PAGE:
Two women were arrested Saturday and charged with a terrorist attack and violence against the Burlington Northern Santa Fe (BNSF) Railway Co., according to federal authorities in Seattle.
Samantha Frances Brooks, 27, and Ellen Brennan Reiche, 23, both of Bellingham, Washington, are accused of placing shunts on BNSF tracks in Bellingham on Saturday night.
Shunts are devices that can cause trains to automatically brake and can disable railroad crossing guards, investigators said in a complaint filed Monday. Since January, there have been 41 incidents of shunts placed on the BNSF tracks in Whatcom and Skagit counties [in Washington], said U.S. Attorney Brian T. Moran.
“The shunts placed on the BNSF tracks [in Whatcom and Skagit counties] have been causing crossing guards to malfunction, interfering with automatic braking systems, and, in one case, causing the near-derailment of tanks of hazardous chemicals,” Moran said in a release. “These crimes endanger our community.”
Many of the cases involving shunts were carried out by individuals “in solidarity with Native American tribes in Canada seeking to prevent the construction of an oil pipeline across British Columbia, and with the express goal of disrupting BNSF operations and supplies for the pipeline,” according to court documents filed against Brooks and Reiche.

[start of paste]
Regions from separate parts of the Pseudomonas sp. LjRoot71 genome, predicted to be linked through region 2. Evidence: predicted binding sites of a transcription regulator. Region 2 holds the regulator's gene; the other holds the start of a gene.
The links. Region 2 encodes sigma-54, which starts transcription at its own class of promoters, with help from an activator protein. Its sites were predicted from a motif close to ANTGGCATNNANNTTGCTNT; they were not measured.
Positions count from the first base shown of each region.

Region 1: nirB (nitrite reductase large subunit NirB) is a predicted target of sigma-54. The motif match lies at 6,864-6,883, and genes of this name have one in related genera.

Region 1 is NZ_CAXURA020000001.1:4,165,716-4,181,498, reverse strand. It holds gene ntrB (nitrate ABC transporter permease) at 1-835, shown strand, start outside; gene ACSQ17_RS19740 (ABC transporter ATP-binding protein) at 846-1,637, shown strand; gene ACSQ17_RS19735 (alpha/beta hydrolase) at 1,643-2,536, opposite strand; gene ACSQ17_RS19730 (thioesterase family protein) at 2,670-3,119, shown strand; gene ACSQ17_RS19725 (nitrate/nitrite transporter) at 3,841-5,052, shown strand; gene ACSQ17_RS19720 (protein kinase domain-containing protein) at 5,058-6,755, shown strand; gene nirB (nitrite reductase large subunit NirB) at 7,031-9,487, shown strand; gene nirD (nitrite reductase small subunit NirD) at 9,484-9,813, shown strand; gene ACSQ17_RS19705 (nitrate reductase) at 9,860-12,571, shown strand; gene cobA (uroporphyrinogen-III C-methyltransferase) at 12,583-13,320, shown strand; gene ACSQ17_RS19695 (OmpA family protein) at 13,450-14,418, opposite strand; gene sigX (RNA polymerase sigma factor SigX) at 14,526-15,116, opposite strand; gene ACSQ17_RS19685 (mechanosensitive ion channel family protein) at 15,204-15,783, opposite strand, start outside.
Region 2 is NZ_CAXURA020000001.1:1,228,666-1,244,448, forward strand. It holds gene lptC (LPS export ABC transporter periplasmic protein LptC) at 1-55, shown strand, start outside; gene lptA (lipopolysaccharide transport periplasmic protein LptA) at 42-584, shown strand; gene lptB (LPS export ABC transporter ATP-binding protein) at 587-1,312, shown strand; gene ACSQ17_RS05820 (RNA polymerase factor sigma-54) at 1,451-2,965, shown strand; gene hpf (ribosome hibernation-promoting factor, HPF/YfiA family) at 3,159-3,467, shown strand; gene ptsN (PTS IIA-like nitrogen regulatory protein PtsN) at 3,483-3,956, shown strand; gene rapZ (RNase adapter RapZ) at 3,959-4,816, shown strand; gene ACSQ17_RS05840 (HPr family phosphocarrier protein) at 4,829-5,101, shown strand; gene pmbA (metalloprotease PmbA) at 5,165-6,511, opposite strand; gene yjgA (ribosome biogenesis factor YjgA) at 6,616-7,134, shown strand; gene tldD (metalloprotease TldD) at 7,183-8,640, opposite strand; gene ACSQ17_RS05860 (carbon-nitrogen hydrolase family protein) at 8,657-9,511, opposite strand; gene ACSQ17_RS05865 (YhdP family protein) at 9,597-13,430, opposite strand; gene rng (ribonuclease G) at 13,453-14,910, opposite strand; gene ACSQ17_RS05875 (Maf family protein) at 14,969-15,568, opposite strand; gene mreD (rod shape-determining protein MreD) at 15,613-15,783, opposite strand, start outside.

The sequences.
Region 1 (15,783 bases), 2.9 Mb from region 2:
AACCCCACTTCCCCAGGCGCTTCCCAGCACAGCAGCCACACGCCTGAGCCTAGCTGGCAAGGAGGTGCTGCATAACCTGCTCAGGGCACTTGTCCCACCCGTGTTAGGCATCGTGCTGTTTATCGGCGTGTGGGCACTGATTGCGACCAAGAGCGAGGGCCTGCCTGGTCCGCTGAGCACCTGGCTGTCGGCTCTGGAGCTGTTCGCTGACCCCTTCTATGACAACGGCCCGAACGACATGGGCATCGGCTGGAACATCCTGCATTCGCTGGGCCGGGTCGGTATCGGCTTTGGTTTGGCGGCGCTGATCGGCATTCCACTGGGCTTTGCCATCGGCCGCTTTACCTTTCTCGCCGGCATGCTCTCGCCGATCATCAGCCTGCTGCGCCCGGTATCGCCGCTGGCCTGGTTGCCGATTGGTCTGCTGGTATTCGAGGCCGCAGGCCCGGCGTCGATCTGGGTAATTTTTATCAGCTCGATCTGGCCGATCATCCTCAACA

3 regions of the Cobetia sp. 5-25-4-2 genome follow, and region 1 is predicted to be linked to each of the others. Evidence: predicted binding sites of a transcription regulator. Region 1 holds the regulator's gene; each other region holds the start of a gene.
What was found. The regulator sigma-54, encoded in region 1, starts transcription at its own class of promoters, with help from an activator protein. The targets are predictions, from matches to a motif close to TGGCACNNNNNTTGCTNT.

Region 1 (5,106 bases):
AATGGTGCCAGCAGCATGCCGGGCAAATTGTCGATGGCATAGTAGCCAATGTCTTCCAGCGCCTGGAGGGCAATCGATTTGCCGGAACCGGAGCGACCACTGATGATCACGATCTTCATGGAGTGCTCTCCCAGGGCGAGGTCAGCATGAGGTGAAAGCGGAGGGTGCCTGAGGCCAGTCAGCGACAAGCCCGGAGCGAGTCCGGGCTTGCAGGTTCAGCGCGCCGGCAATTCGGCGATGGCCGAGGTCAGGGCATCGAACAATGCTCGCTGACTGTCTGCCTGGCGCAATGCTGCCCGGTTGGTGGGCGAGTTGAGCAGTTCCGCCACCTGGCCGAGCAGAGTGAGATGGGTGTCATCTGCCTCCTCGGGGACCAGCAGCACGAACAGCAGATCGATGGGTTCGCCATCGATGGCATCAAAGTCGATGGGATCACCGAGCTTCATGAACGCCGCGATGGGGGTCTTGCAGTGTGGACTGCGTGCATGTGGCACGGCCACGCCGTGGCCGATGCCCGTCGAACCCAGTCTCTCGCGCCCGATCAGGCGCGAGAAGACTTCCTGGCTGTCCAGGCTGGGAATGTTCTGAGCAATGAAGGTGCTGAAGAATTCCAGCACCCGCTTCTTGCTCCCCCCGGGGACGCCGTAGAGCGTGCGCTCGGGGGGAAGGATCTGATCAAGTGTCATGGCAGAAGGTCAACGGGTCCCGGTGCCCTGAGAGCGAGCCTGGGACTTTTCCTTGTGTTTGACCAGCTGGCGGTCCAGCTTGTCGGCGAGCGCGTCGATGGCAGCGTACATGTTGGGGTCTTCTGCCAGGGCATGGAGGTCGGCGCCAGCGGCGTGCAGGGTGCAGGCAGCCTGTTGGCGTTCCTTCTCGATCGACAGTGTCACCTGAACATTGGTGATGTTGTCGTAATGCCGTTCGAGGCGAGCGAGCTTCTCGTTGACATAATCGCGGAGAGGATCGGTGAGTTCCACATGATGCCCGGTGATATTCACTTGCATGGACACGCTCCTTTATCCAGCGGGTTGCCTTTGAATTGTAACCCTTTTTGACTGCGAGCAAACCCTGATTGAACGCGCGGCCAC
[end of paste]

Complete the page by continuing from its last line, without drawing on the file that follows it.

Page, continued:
Brooks and Reiche are charged only in Saturday night’s incident. BNSF police viewed video surveillance of two people kneeling on tracks near a Bellingham railroad crossing late Saturday night, according to filings.
Police responded to the scene and said two suspects attempted to flee on foot but were stopped. The suspects were initially detained for trespassing and identified as Brooks and Reiche.
The two women “had a paper bag containing wire, a drill with a brush head and rubber gloves,” according to the release.
Authorities also said they found an alleged shunt on tracks in the area where Brooks and Reiche were alleged to have been trespassing on the surveillance video.
If convicted, they face up to 20 years in prison and a $250,000 fine, according to authorities.
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